Invited review: Camel milk and gut health—Understanding digestibility and the effect on gut microbiota

Abdelmoneim H. Ali, Siqi Li, Shao Quan Liu, Ren You Gan, Hua Bin Li, Afaf Kamal-Eldin, Mutamed Ayyash

    Research output: Contribution to journalReview articlepeer-review

    Abstract

    Camel milk (CM), known for its immune-regulatory, anti-inflammatory, antiapoptotic, and antidiabetic properties, is a natural healthy food. It is easily digestible due to the high levels of β-casein and diverse secreted antibodies, exhibiting superior antibacterial and antiviral activities compared with bovine milk. β-casein is less allergic and more digestible because it is more susceptible to digestive hydrolysis in the gut; therefore, higher levels of β-casein make CM advantageous for human health. Furthermore, antibodies help the digestive system by destroying the antigens, which are then overwhelmed and digested by macrophages. The connection between the gut microbiota and human health has gained substantial research attention, as it offers potential benefits and supports disease treatment. The gut microbiota has a vital role in regulating the host's health because it helps in several biological functions, such as protection against pathogens, immune function regulation, energy harvesting from digested foods, and reinforcement of digestive tract biochemical barriers. These functions could be affected by the changes in the gut microbiota profile, and gut microbiota differences are associated with several diseases, such as inflammatory bowel disease, colon cancer, irritable bowel disorder, mental illness, allergy, and obesity. This review focuses on the digestibility of CM components, particularly protein and fat, and their influence on gut microbiota modulation. Notably, the hypoallergenic properties and small fat globules of CM contribute to its enhanced digestibility. Considering the rapid digestion of its proteins under conditions simulating infant gastrointestinal digestion, CM exhibits promise as a potential alternative for infant formula preparation due to the high β-/αs-casein ratio and protective proteins, in addition to the absence of β-lactoglobulin.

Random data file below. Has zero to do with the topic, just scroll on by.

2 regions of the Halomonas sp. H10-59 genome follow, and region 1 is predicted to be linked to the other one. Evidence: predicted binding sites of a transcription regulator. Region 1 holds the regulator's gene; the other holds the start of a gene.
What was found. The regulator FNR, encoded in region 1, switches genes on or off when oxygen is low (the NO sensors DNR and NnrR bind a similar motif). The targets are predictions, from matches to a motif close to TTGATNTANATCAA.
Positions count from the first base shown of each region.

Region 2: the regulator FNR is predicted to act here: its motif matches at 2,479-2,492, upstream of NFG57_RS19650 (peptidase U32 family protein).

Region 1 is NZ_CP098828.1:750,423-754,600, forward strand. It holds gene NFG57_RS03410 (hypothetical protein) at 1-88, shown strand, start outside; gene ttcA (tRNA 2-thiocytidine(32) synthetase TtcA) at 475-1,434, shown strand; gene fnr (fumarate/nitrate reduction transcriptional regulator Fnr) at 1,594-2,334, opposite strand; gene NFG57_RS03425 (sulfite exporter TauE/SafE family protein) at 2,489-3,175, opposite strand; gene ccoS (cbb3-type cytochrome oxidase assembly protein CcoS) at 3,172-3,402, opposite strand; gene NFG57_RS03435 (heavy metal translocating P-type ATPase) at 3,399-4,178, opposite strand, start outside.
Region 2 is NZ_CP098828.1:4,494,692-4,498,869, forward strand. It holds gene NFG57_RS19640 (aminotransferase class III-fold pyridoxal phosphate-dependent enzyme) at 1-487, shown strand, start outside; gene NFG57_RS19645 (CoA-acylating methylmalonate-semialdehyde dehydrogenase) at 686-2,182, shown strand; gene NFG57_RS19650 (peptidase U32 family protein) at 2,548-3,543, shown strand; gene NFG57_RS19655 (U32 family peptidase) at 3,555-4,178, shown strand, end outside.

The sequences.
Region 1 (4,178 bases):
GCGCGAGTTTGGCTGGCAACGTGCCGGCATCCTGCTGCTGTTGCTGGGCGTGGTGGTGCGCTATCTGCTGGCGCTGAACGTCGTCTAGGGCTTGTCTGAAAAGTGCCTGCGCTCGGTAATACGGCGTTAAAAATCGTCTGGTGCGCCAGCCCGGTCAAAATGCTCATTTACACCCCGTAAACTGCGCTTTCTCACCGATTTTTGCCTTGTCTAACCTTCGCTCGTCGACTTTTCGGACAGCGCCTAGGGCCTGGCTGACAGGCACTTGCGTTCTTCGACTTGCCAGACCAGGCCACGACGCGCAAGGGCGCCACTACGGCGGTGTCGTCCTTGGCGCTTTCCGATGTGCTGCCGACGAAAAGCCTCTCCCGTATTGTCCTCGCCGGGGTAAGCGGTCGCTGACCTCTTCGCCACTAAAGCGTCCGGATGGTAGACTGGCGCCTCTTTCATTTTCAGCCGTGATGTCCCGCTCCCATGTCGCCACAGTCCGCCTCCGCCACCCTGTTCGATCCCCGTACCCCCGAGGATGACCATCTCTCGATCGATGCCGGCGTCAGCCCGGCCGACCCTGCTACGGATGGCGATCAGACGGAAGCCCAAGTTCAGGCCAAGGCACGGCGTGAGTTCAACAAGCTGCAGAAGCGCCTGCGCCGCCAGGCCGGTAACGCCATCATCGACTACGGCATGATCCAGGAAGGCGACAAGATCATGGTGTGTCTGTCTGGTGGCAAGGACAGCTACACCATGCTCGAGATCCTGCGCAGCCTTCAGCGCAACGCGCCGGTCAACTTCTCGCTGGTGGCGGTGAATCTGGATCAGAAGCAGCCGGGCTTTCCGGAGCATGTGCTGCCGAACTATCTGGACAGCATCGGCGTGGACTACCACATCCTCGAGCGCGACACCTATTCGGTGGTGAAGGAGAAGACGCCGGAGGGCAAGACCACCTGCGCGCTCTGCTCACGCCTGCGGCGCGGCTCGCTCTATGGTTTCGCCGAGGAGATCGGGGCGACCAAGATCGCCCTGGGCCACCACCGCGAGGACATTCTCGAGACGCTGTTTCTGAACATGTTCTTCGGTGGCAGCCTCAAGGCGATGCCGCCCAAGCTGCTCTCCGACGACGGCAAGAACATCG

Original languageEnglish
    Pages (from-to)2573-2585
    Number of pages13
    JournalJournal of Dairy Science
    Volume107
    Issue number5
    DOIs
    Publication statusPublished - May 2024

    Keywords

    • camel milk
    • casein
    • gut microbiome
    • in vitro digestion
    • milk fat

    ASJC Scopus subject areas

    • Food Science
    • Animal Science and Zoology
    • Genetics

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